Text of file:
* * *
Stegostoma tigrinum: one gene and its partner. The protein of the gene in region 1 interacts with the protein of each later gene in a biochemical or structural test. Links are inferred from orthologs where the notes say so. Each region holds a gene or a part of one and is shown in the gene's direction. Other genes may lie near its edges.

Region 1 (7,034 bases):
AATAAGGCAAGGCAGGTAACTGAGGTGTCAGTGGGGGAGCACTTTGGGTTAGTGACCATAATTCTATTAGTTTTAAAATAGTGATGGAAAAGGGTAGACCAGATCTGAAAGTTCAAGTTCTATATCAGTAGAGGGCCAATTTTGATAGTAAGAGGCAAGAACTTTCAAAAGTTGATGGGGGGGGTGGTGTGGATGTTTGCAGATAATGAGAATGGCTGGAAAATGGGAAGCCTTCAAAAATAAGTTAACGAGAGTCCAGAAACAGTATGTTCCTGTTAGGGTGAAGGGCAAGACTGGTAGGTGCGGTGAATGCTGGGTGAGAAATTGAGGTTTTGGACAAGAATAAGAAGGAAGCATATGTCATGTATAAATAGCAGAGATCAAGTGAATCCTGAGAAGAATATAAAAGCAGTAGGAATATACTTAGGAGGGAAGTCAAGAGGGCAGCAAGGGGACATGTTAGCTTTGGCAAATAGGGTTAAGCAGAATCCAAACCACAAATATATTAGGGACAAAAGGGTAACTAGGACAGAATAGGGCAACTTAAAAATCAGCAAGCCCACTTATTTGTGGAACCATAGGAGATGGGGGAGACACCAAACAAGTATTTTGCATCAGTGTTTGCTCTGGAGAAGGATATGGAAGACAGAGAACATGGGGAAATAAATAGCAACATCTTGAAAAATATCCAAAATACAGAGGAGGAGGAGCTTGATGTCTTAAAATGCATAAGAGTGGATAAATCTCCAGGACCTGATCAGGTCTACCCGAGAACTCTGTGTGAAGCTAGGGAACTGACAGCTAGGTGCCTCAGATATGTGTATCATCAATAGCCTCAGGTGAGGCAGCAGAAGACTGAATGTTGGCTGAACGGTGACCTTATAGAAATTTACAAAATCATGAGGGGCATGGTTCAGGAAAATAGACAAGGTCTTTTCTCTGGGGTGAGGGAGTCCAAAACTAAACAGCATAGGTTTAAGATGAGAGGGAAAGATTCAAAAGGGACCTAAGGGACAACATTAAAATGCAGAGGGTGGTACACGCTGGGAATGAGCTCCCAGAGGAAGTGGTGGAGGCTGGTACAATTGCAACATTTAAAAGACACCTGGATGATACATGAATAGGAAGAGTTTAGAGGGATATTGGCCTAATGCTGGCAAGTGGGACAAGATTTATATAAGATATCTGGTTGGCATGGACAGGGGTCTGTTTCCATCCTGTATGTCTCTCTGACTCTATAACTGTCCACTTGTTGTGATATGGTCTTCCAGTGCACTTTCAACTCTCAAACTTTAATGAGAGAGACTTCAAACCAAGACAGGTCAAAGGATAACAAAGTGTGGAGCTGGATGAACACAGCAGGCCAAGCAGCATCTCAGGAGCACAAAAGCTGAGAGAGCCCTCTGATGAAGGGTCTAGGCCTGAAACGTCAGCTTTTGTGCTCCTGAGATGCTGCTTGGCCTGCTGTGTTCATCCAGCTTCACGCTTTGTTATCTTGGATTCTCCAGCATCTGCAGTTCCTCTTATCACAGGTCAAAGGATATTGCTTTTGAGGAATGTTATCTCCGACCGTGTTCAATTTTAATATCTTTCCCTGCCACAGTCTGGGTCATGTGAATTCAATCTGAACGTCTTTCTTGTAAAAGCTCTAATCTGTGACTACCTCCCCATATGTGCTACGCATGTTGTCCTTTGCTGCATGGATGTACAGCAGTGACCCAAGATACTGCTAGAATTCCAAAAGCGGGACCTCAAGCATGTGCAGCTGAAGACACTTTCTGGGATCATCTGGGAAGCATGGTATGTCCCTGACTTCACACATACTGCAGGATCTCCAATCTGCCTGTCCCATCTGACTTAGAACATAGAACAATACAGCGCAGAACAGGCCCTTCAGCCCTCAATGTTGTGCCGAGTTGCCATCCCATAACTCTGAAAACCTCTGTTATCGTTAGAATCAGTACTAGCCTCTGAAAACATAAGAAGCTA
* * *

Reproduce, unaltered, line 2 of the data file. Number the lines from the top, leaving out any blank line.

Region 1 (7,034 bases):